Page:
(iStock)

Federal antitrust enforcers on Tuesday approved, with concessions, AMC Entertainment Holding Inc.’s proposed $1.2 billion acquisition of rival Carmike Cinemas Inc., a purchase the U.S. Justice Department said would have otherwise threatened to raise ticket prices in parts of Florida, Georgia, New Jersey and Pennsylvania, among other markets.

The complaint, filed in U.S. District Court for the District of Columbia, said the proposed acquisition, on its face, would have also hurt competition in the market for preshow services, driving up prices for cinema advertisers, for instance.

Under the terms of an agreement that was filed simultaneously with the complaint, AMC must divest theaters in 15 local markets across nine states, including in Florida, Georgia, New Jersey and Pennsylvania. The settlement also requires AMC to distance itself from National CineMedia LLC, the country’s largest provider of premovie advertising.

AMC, according to the complaint, is one of the largest investors in National CineMedia. Carmike, meanwhile, is the largest exhibitor in the network of National CineMedia’s main rival, Screenvision Exhibitions Inc. AMC is required to sell off most of its holdings in National CineMedia, or NCM.

The settlement comes in the final weeks of an administration that confronted, through tough antitrust enforcement, a wave of corporate mergers and acquisitions.

In the past year, the oilfield-services companies Halliburton Co. and Baker Hughes Inc. backed out of their merger deal in the face of antitrust scrutiny. In July, the Justice Department sued to block Anthem Inc.’s proposed acquisition of Cigna Corp. and Aetna Inc.’s merger with Humana Inc., saying the deals would amount to “unprecedented consolidation” in the health insurance industry. Federal judges in Washington are expected to rule in the coming weeks on the two health insurance cases.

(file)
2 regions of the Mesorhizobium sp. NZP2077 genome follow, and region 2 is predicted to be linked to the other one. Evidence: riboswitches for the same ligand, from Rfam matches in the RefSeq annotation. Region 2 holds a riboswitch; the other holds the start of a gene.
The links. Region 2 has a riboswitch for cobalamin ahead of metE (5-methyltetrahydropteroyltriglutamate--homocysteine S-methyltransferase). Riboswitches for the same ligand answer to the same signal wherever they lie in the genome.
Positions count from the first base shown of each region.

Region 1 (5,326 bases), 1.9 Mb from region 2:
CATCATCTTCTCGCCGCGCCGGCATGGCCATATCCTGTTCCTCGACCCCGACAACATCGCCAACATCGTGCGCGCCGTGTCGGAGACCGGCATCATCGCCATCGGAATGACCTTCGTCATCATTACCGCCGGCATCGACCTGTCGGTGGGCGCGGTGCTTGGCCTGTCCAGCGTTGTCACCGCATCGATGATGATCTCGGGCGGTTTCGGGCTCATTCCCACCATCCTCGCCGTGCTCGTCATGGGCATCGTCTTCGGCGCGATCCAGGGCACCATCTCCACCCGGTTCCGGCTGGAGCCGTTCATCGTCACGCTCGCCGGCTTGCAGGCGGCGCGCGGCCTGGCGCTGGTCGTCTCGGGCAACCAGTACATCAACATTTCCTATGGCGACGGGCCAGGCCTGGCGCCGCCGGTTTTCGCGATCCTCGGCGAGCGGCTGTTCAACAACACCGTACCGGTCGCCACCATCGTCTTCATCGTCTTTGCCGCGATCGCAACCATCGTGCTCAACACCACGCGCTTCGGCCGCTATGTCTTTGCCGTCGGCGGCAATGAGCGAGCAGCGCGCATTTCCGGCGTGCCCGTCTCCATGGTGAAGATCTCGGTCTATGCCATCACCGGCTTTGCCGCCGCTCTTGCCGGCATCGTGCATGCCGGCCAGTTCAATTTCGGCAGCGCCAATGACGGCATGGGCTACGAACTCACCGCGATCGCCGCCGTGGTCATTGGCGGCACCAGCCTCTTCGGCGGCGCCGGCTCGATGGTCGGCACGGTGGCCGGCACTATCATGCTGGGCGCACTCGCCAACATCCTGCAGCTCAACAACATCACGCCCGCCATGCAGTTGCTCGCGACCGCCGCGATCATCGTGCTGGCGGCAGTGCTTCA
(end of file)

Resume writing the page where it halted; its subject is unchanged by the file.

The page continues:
AMC, which reported nearly $2 billion in U.S. box office revenues in 2015, will become the nation’s largest theatre exhibitor after the deal is completed, the Justice Department said. In a statement, the company said it “expects to complete the transaction expeditiously.” Carmike ranks as the fourth largest, based on total theatres, screens and box office revenue, according to regulators.

“Moviegoers across the United States have benefitted from head-to-head competition between AMC and Carmike that has kept ticket prices in check and delivered a higher quality movie experience,” Renata Hesse, acting assistant attorney general who heads the Justice Department’s Antitrust Division, said in a statement. “Today’s settlement will ensure that movie theatre competition is preserved in 15 local markets where AMC and Carmike currently compete.”

Hesse said AMC’s requirement to reduce its equity stake in National CineMedia and terminate its participation in that company’s business “will promote continued vigorous competition between the two leading cinema advertising networks.”

Michael Bernstein of Arnold & Porter in Washington, lead antitrust counsel for AMC, was not immediately reached for comment. Carmike’s lawyer, Jeffrey Spigel, who leads King & Spalding’s antitrust group, also was not immediately reached.

The two cinema chains, according to the Justice Department’s complaint, compete with each other in markets that include Destin and Miramar Beach, Florida; Cumming, Lithonia and Conyers, Georgia; Rockaway and Sparta, New Jersey; Westfield and Cranford, New Jersey; and Allentown and Center Valley, Pennsylvania.

“If AMC acquires Carmike, AMC would obtain direct control of one of its most significant competitors in the local markets, likely resulting in higher ticket prices and/or a lower quality viewing experience for moviegoers in these areas,” Justice Department lawyers said in the complaint.